Target (TGT) 3Q earnings

A sign outside a Target department store on June 7, 2022 in Miami, Florida. Target announced it expects earnings to take a hit in the near term as it flags unwanted items, cancels orders and takes aggressive steps to get rid of extra inventory.

Joe Raedle | Getty Images

Target‘s profits fell by about 50% when it was finished junk inventory and sales slowed towards the holiday season, prompting the company to lower its expectations for the most important time of the year for retailers.

The company also said Wednesday it plans to save up to $3 billion in total costs over the next three years, citing a need to become more efficient after two years of dramatic sales gains.. The company’s sales have grown about 40% during the pandemic.

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Target did not specify how it will meet its savings target, but said it has no plans for layoffs or a hiring freeze.

Here’s how Target did for the three-month period ending Oct. 29, compared to Refinitiv’s consensus estimates:

  • Earnings per share: $1.54 versus $2.13 expected
  • Revenue: $26.52 billion versus $26.38 billion expected

Shares fell nearly 14% in premarket trading. The stock closed about 4% higher on Tuesday after rival walmart posted a positive earnings report. Target’s shares are down more than 22% this year and its market value is about $83.38 billion.

Target saw sales drop as families struggled with higher prices, forcing trade-offs between what they need and what they want — a potential warning sign for the holiday shopping season. Target Chief Growth Officer Christina Hennington said customer price sensitivity increased during the last two weeks of October.

“It was a precipitous drop and, frankly, we saw those trends in early November as well,” she said during a phone call with reporters.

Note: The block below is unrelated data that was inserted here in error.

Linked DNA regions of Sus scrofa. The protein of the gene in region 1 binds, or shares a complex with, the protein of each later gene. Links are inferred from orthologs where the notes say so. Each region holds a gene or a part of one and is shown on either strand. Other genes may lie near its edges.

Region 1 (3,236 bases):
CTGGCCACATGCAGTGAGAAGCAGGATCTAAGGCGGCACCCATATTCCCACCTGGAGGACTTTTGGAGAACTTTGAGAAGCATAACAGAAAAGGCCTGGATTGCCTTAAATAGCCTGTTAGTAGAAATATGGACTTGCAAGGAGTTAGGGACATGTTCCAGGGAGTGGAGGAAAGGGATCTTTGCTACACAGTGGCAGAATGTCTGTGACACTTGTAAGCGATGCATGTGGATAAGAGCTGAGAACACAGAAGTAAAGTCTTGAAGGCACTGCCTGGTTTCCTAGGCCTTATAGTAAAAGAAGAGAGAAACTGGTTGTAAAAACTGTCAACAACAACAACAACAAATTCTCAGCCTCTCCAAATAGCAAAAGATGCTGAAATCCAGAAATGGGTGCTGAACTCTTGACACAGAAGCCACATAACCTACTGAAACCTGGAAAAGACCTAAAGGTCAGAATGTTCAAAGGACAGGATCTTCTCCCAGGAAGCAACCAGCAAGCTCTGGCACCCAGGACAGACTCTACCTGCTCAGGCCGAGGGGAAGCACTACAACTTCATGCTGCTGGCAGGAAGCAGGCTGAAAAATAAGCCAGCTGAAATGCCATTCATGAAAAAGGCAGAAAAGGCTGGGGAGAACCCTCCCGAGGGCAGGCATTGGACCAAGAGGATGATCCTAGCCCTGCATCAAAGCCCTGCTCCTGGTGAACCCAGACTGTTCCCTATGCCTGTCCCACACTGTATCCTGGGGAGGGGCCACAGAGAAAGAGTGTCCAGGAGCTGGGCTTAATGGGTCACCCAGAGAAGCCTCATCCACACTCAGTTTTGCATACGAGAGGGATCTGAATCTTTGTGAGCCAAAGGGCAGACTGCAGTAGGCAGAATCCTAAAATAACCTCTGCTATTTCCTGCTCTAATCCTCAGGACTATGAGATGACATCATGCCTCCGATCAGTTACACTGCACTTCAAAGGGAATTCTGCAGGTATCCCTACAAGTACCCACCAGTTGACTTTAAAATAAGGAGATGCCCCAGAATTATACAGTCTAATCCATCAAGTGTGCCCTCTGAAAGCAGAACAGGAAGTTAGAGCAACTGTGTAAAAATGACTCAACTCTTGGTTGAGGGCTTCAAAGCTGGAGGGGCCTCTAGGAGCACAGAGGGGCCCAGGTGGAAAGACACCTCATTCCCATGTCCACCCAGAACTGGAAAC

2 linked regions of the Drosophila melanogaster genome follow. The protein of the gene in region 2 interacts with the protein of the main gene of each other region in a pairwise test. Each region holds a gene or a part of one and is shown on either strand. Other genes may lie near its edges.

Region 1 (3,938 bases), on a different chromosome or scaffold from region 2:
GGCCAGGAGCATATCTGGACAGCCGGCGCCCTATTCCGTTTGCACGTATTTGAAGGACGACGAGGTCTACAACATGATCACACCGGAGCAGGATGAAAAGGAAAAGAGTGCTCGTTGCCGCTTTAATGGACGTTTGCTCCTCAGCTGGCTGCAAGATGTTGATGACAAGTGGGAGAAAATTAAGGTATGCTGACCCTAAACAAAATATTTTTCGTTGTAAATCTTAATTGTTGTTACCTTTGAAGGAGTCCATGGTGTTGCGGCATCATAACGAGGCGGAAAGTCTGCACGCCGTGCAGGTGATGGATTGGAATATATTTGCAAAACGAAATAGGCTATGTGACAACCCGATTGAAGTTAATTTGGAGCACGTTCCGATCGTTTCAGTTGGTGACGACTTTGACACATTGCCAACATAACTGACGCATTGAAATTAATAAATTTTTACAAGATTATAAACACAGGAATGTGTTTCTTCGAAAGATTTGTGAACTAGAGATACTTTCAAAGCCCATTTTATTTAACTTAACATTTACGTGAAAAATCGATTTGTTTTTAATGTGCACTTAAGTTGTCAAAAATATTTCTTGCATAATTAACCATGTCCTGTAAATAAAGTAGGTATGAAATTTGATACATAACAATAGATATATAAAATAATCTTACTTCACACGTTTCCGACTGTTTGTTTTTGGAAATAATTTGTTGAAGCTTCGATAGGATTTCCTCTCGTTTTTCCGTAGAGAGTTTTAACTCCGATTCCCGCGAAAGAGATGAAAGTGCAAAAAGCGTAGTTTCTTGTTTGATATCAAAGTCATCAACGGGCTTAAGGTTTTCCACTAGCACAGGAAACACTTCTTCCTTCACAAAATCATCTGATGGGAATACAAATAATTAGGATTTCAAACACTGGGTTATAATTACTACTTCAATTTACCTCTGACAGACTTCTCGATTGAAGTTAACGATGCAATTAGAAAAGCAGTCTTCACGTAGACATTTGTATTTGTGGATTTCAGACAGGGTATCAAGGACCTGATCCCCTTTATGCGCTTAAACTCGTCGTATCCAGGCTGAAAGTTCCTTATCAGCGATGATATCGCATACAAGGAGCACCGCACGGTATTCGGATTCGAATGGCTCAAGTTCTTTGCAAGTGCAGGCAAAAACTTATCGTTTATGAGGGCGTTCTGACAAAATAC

The inflation factor

Target echoed many of the same themes as its competitor, Walmart, which reported earnings on Tuesday. Consumers are feeling tense due to higher prices of groceries, housing and other necessities. They buy fewer full-priced items and wait for promotions instead. To stretch their money, they opt for smaller items, discount packages or the retailers’ own, cheaper brands.

People are also spending less on discretionary goods. Walmart also spoke on Tuesday of a pullback in spending on clothing, electronics and similar items. But the discounter exceeded Wall Street’s expectations as it attracted customers with its low-priced groceries.

Big bargains have returned to retail after years of lower inventories and out-of-stocks, a dynamic that is also hitting corporate earnings, including Target. The company said Wednesday it now plans for a weaker holiday quarter. It expects a low-single-digit drop in comparable store sales over the three-month period and an operating margin of about 3%.

Target gave no outlook after the holiday quarter, but said it expects difficult conditions to continue.

“Looking ahead, we expect the challenging environment to continue beyond the holiday season and into 2023,” CFO Michael Fiddelke said on a phone call with reporters.